There are questions, and there are Questions.
Questions are things like “why the hell are we here?” “where are we going as a species?” “what do we have to offer the universe?” And, of course, the perennial “Is There A God?”
questions are things like “how do I deal with this crap?” “why are these people like this?” “how do I deal with this?”
“The Book of Strange New Things” interweaves these questions with incredible skill. The problems of the long distance relationship echo the problems of different lived experiences, the privileged and the unlucky, those whose lives are about loss and those whose lives are about gain.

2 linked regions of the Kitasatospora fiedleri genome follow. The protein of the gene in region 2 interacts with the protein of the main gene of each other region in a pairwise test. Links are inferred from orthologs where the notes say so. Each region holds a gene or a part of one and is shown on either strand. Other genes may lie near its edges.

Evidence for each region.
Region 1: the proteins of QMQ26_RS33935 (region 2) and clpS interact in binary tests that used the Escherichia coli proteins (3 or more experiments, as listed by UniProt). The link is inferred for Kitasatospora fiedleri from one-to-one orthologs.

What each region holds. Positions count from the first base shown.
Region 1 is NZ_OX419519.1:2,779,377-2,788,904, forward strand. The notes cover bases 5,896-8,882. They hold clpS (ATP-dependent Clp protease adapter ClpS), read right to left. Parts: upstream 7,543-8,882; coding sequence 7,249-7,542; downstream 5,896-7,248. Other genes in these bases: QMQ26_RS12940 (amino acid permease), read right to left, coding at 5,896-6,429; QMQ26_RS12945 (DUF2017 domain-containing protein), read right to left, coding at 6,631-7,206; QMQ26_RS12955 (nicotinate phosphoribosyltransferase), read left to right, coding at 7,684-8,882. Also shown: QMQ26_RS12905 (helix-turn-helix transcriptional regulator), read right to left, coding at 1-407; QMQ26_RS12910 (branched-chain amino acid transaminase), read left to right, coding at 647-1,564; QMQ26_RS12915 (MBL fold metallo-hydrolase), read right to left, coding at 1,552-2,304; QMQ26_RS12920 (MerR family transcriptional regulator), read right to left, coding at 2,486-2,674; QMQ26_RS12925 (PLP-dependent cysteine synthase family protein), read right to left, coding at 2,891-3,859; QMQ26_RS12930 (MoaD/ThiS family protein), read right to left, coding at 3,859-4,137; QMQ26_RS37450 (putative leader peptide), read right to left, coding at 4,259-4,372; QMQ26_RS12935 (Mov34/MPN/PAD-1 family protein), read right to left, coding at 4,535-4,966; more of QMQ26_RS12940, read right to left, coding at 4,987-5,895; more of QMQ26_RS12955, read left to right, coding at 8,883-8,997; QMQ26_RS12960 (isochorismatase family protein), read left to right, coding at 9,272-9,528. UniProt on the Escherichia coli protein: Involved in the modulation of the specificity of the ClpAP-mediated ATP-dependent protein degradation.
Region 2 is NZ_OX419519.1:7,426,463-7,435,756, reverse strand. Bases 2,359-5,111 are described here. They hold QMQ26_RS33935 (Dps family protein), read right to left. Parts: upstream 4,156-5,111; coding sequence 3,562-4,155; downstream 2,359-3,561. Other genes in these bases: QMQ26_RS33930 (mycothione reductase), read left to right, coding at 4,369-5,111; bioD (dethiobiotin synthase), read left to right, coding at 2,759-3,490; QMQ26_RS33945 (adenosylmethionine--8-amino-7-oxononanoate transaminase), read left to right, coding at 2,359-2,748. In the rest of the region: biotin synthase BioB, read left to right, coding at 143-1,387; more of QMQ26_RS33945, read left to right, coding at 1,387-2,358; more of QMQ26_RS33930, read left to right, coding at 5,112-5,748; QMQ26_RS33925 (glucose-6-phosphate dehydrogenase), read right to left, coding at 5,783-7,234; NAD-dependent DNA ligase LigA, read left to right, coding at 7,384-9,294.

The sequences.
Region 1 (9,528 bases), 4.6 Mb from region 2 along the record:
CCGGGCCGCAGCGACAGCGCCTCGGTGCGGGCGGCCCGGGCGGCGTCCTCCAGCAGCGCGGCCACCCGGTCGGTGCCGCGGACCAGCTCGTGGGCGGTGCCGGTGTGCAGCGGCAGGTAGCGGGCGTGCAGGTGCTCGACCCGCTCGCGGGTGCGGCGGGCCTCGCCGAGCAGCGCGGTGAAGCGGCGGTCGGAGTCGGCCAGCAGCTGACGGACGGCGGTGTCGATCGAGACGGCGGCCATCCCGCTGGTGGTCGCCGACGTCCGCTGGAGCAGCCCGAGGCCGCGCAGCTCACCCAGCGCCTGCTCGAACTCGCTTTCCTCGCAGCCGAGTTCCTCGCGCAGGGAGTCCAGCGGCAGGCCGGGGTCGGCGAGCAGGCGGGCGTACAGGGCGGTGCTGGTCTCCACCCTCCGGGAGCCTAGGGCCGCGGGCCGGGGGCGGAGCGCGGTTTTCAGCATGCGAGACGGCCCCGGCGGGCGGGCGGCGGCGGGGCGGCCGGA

Faber does this by sending a generic Christian missionary to a race of aliens. The aliens are beyond eager for Christianity, and thus the central question of the book is “why the hell do these people want Christianity so badly?” The answer is brilliant and I absolutely refuse to spoil it.
In the end, like so many novels about the Western individual experience, the book is less about the questions and their answers than it is about the small choices we make in the face of these questions. Our moments of despair, of disconnection or connection–of weakness and of strength.